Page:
A group of teachers at Mayflower Elementary School have come up with a way to keep books in the hands of their students, even during the summer months.

In 2017, Gov. Asa Hutchinson and the Arkansas Department of Education launched the RISE (Reading Initiative for Student Excellence) initiative, which focuses on three goals:

1.) Strengthening reading instruction.

2.) Creating community collaboration.

3.) Building a culture of reading.

Since its establishment, educators throughout the state have been participating in trainings to be able to implement the new program in their schools.

Karen Wilson, a second-grade teacher at Mayflower Elementary, said her school went through the courses last summer and fully implemented the on-going reading instruction in the building, already seeing lasting changes and “unimaginable” growth in their students.

She said now they’re focusing on that second goal.

“Students and families of the Mayflower community are very important to me,” Wilson said. “I really have a desire to see those students be successful.”

The second-grade teacher began to think toward the future, processing ways they could “fulfill RISE” in the community and get them more involved.

Wilson said she looked at area schools to see what they were doing and discovered several doing various academic summer programs but, the unique part of each was not how, but where.

She said they were going out into the communities, into the neighborhoods to meet face-to-face with their school stakeholders.

“I thought, ‘this is how you do it, that is how we get to people,’” Wilson said. “You go out where they are.”

She then met with other Mayflower Elementary teachers to see how they felt about community outreach.

“The teachers in that building are tremendous and they are very supportive,” Wilson said.

Through collaboration and team work, the group was able to establish the Summer Reading Splash Series, held for the first time at 10 a.m. on Thursday at Harp’s Food Store in Mayflower.

Those who attended received a drink and a snack, had the opportunity to work on a craft and then hear a story, “Fireflies,” by Julie Brinckloe, read by Lori Cole, a teacher at the elementary.

Mayflower teacher Kara Colvin was also present as were around six or seven students, interacting with each other and Cole as she read, asking them questions along the way.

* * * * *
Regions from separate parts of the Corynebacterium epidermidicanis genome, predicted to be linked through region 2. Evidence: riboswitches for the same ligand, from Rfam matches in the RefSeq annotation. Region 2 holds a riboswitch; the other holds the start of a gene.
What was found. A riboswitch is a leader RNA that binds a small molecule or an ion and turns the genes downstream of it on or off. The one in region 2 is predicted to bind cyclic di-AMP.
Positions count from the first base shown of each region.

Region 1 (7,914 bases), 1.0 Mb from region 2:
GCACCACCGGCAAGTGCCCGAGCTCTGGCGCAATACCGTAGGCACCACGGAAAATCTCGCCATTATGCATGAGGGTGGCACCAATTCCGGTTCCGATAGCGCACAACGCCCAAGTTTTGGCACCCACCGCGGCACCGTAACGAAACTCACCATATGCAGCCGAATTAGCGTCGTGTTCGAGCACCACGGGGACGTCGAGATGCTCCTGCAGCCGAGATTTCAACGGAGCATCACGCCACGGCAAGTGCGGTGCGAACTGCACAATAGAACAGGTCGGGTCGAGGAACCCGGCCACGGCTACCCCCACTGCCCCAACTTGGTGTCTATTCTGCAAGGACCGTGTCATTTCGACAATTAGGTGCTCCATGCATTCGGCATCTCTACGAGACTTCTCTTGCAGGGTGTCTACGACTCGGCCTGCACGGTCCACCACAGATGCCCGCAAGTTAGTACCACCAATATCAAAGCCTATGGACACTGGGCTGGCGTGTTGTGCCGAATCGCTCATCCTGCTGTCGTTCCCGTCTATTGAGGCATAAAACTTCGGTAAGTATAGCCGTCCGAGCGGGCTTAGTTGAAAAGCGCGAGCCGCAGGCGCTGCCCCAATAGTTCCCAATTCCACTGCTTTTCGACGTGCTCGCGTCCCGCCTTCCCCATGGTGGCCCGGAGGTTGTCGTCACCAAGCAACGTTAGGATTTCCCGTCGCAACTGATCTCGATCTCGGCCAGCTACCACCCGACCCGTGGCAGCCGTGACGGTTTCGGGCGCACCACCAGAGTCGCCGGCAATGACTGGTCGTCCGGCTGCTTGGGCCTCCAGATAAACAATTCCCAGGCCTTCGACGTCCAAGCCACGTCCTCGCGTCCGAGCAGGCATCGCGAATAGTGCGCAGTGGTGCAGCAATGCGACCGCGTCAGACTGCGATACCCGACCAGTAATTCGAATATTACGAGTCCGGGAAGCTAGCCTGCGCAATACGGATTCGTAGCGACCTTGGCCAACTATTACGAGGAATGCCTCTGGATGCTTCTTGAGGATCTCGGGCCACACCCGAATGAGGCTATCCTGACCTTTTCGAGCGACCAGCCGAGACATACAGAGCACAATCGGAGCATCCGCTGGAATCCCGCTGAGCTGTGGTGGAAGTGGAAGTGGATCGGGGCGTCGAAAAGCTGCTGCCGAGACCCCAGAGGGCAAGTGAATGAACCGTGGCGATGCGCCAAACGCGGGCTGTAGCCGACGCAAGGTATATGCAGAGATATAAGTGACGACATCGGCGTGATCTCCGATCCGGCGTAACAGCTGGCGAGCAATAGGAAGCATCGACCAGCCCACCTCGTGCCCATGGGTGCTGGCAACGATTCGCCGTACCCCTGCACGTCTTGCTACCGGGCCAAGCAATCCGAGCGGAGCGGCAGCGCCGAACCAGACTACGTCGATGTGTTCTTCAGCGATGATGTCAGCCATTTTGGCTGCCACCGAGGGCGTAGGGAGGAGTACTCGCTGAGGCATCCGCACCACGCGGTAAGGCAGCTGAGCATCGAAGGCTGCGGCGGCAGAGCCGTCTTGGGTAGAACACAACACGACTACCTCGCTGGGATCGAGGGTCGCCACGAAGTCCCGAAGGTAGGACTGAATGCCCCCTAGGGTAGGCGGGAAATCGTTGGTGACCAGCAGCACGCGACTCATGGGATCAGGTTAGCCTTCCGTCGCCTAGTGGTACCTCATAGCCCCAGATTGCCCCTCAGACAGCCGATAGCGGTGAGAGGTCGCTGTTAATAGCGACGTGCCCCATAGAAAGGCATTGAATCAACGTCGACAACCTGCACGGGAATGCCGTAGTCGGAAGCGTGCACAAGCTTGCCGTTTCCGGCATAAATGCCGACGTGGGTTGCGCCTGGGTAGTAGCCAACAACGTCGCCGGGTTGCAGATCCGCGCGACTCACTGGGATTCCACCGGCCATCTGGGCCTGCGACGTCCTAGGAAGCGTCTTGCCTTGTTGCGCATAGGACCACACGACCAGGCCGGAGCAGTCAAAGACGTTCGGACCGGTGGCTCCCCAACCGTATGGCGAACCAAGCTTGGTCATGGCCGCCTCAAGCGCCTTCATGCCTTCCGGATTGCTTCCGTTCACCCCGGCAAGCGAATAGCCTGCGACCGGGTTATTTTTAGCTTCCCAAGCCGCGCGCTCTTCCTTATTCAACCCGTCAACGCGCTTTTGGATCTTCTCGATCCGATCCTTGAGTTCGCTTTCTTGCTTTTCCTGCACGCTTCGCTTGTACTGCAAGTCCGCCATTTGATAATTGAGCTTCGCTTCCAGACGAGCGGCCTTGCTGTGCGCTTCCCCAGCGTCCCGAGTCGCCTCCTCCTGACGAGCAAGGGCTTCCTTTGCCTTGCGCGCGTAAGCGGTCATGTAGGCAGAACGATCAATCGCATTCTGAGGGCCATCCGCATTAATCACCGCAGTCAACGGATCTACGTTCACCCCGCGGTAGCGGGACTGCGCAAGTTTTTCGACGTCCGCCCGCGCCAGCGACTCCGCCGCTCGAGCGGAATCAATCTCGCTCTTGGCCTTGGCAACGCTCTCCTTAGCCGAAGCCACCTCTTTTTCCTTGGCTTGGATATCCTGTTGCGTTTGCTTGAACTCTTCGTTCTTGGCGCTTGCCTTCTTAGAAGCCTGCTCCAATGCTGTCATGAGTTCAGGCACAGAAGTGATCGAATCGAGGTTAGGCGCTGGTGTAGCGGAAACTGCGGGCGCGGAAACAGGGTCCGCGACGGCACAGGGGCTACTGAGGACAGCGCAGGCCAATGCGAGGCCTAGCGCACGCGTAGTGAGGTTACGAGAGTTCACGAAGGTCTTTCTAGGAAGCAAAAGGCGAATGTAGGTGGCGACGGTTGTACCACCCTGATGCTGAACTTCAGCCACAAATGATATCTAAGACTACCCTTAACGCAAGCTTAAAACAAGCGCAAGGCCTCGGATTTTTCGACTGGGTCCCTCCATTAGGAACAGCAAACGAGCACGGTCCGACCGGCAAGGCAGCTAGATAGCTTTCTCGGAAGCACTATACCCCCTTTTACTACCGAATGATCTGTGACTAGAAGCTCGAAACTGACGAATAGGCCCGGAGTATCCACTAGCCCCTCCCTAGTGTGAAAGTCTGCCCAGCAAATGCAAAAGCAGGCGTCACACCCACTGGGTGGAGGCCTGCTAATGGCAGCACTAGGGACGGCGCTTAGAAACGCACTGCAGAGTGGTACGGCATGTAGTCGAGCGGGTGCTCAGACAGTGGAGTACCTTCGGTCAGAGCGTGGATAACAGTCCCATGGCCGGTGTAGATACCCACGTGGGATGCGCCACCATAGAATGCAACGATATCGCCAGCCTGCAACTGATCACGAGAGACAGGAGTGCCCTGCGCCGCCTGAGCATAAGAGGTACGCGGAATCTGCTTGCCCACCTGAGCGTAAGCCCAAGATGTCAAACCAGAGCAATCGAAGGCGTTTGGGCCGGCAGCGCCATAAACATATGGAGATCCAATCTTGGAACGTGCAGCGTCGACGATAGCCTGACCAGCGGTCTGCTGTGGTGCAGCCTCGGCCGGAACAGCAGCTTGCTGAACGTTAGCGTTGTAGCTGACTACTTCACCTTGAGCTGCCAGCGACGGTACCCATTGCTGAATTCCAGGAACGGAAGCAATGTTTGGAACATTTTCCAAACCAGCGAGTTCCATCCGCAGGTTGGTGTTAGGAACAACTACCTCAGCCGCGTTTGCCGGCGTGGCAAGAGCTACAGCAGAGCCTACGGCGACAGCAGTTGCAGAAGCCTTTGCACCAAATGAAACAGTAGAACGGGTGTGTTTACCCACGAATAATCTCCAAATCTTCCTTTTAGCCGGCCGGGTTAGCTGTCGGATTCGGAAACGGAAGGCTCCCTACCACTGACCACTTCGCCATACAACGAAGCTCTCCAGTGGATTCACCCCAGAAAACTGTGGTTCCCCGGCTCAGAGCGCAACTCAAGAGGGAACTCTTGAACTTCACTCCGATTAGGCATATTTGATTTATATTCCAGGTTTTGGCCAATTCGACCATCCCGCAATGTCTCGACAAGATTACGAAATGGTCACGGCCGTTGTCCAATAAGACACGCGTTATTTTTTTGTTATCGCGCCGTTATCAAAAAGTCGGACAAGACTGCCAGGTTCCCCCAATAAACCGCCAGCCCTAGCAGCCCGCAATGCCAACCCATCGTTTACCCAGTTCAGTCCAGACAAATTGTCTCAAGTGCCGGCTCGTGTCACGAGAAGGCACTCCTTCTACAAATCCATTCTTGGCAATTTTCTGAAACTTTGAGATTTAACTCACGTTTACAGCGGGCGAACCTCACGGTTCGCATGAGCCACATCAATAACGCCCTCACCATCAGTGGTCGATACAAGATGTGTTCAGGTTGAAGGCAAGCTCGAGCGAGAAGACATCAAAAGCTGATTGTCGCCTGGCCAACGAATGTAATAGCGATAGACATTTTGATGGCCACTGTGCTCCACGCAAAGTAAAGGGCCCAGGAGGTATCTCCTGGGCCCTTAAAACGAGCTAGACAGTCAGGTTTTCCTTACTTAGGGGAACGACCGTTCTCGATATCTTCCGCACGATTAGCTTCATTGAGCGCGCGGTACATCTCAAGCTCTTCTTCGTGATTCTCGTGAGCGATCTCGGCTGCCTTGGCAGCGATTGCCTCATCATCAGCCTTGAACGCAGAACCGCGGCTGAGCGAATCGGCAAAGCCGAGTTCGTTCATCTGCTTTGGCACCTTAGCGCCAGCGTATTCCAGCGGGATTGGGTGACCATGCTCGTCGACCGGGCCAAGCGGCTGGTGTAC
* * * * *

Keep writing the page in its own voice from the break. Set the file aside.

“She gets very engaged,” Colvin said. “It’s not just reading it. It’s getting them to ask questions [and] answer questions.”

The Log Cabin Democrat witnessed each being hands-on with the story time, eager to be a part of the reading day.

Hearing that it went well excited Wilson. She said that’s exactly what she wanted.

“[Reading is] a gateway,” the teacher said. “It is a literally a skill that is useful in every aspect of life. When you can help a child be more successful as a reader, you know you helped them be more successful in life as a person.”

Wilson said she also hoped that those adults present got excited about reading too.

“It’s important to see adults around them enjoying reading, as well,” she said.

When they established the summer plans, Wilson said they developed there goals:

1.) To educate parents in the community on the “vital, important role” they play in encouraging and supporting their young readers.

2.) To prevent what teachers call, “the summer slide.”

“When kids come back to school, a lot of times, they’re not able to perform at the level that they left at,” Wilson said.

3.) Want to help develop that life-long joy for reading and get students excited for that.

For so many, reading is looked at as something you only do at school, she said, but Wilson hopes to change that.

“We want to show kids that reading is something to love throughout your life, so that it can enhance your life and make it better,” she said.

Wilson said past summer, the group wants to try and find a way to push that initiative into the school year, though, they’re not quite sure how to yet — they’re considering some type of incentive program.

“We have a lot of ideas,” she said.

Whatever they do, Wilson said, she’s just excited to see it develop.

While it may not look the same way as they go along, and things may change, she “absolutely” wants to continue.

“I’d really love for these community outreach programs to kind of bring school outside the building, education being a life-long sort of thing,” Wilson said. “The community of Mayflower is a great place to be to live, to learn and to grow. I want the best for the families there and I think this is one way to do it.”

The group is set to host the event the next two Tuesdays, unless met with unfortunate weather, which is what happened this week.

Watch the school’s Facebook page for upcoming locations and other details.